Cristina Parker, immigration programs director of Grassroots Leadership, said it is an uphill battle when it comes to challenging state and federal oversight.
“We call on all state representatives and state senators to represent Travis County and the Austin area to stand with us,” Parker said. “Ultimately, this is really about us versus Trump. He has promised a campaign of terror against the immigrant community and we believe that the only way to fight back is locally.” Read more about Immigration rights groups organize day before state legislature convenes
Local groups announced plans for "deportation defense" and "sanctuary in the streets" as well as local and state policies at a press conference Monday morning.
At the press conference, ICE Out of Austin, Austin Sanctuary Network, Grassroots Leadership and the American Civil Liberties Union spoke about plans to "resist Trump-era immigration policies." Read more about Local groups announce plans to 'resist Trump-era immigration policies'
AUSTIN (KXAN) — Several Texas groups say they plan to resist Donald Trump’s immigration policies here locally.
The American Civil Liberties Union, Grassroots Leadership, the Austin Sanctuary Network and the group ICE Out of Austin held a news conference on Monday morning. They talked about plans to defend people against deportation and how local and state policies can help their cause.
The immigration allies say the new Trump administration is fueled by hate and is quick to attack inherent human rights. Together they plan to build a foundation of resistance to impact policies and change. The conference announced their plans for Deportation Defense and Sanctuary in the Streets. Read more about Austin groups defending locals against Trump’s immigration policies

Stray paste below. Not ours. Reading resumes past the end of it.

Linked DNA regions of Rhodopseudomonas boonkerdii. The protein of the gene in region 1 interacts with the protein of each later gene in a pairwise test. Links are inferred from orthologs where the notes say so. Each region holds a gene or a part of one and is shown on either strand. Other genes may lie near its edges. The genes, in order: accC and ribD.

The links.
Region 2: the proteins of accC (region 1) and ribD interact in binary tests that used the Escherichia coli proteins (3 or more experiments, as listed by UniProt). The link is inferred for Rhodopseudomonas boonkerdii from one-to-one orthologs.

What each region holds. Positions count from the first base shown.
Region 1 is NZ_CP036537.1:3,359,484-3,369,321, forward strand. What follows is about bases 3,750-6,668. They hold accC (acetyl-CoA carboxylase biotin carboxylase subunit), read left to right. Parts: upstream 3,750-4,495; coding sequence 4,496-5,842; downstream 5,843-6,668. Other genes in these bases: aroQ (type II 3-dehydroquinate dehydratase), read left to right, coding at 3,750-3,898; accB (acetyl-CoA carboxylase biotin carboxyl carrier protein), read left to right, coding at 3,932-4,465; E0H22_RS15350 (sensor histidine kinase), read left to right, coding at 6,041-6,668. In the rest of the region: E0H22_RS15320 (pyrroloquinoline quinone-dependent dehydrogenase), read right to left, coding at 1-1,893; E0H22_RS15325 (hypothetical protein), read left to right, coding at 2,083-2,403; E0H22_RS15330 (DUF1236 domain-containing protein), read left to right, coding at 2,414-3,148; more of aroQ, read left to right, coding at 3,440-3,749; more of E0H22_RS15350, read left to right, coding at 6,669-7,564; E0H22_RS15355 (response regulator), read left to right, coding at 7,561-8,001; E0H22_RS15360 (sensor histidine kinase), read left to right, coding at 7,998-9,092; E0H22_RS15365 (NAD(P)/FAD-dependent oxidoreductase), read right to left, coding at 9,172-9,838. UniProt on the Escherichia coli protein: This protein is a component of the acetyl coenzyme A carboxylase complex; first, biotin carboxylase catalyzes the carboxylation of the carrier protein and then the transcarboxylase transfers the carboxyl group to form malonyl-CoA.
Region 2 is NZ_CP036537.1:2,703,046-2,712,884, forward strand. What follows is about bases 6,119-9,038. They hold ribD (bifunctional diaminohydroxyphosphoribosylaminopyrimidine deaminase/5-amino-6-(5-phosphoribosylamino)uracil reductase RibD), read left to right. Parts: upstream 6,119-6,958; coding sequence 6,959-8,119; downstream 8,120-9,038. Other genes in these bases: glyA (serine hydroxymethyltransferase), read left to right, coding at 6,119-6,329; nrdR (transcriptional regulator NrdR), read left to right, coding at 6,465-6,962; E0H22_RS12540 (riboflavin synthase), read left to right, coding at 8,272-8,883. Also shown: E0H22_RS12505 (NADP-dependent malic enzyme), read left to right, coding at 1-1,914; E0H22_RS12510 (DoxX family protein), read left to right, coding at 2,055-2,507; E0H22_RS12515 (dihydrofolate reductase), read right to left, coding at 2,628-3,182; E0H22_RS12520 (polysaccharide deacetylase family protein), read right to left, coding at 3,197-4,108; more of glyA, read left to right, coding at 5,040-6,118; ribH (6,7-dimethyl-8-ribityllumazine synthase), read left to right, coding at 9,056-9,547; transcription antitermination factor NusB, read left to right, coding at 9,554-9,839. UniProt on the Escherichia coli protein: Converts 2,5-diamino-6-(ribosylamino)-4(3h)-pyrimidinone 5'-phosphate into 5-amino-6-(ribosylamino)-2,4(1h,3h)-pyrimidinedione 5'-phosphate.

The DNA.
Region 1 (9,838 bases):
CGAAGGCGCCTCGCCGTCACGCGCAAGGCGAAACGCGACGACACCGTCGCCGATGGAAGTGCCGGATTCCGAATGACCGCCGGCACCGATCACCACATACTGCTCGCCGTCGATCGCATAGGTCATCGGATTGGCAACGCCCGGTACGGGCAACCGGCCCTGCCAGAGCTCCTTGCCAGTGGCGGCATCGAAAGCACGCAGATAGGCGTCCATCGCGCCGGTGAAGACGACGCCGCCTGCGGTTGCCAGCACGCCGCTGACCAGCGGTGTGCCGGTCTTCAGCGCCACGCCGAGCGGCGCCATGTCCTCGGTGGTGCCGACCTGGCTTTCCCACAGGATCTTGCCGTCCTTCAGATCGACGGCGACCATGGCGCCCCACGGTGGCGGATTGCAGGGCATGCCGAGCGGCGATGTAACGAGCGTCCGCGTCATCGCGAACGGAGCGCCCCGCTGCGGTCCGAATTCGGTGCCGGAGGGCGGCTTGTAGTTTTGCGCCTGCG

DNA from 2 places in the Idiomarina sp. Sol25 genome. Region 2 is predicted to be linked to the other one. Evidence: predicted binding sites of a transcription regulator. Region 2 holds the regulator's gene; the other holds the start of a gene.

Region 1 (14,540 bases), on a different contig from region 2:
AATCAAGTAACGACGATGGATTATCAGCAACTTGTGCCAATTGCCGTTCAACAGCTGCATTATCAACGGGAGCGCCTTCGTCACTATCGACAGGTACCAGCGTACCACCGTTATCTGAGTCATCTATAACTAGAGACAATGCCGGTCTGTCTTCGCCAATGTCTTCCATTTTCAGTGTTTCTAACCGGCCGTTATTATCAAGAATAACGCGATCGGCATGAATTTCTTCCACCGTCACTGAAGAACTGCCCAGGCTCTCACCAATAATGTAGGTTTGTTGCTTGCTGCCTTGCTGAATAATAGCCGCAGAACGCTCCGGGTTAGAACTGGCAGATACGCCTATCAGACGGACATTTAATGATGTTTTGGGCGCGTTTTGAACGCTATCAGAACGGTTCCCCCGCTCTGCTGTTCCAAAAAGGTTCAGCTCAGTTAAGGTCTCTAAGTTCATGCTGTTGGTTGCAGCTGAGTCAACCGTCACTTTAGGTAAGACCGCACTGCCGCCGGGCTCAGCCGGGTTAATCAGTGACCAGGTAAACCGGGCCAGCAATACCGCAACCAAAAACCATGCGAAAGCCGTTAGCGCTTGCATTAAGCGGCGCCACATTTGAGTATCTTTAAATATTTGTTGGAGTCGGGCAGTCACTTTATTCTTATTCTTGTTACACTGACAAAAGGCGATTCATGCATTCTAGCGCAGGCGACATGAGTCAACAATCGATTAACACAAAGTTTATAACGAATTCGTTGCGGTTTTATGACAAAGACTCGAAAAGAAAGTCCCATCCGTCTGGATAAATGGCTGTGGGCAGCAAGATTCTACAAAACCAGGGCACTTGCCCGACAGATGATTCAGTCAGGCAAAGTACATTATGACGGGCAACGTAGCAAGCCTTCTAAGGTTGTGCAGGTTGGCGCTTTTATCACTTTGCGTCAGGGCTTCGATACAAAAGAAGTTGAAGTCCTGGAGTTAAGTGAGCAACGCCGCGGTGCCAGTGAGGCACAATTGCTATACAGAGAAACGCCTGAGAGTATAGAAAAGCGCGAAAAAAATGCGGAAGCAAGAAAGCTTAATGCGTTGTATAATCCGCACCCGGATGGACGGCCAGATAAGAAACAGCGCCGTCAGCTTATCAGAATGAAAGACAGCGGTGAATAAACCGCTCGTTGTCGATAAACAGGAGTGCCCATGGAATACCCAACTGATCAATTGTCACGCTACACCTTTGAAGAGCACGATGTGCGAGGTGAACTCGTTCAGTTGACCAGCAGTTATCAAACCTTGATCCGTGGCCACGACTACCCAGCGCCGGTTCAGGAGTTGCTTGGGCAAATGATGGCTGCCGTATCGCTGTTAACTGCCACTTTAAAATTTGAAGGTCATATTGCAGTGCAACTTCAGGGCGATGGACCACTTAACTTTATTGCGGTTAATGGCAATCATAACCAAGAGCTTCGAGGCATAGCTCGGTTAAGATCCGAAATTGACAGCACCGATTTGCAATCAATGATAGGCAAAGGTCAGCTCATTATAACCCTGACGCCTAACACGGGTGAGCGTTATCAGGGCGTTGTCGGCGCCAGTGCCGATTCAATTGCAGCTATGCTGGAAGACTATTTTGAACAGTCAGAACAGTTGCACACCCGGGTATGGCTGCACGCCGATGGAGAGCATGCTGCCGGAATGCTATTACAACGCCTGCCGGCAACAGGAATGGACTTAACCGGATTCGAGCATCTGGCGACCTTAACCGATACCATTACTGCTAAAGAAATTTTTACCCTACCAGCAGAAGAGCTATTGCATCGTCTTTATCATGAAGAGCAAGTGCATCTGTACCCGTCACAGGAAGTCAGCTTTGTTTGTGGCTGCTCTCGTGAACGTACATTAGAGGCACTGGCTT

Last week’s “60 Minute” interview with president elect Donald Trump prompted headlines suggesting that he might be “softening” his immigration stance, compared to his extreme campaign proposal to deport 11 million undocumented immigrants. The media have it wrong.
Those of us who have worked to promote sensible and humane policies for decades are bracing for what may very well be an all-out war on immigrants of unprecedented scope and intensity.
Some news reports have offered an unjustifiably charitable interpretation of Mr. Trump’s recent statement to suggest that he is becoming more “targeted.” This view was based on a few short statements where he described vague plans to immediately deport or incarcerate those with “criminal records ― gang members, drug dealers, probably 2 million, it could even be 3 million” that are “here illegally.” Mr. Trump’s numbers are wrong, and his vision is anything but “soft.” In fact, it is terrifying.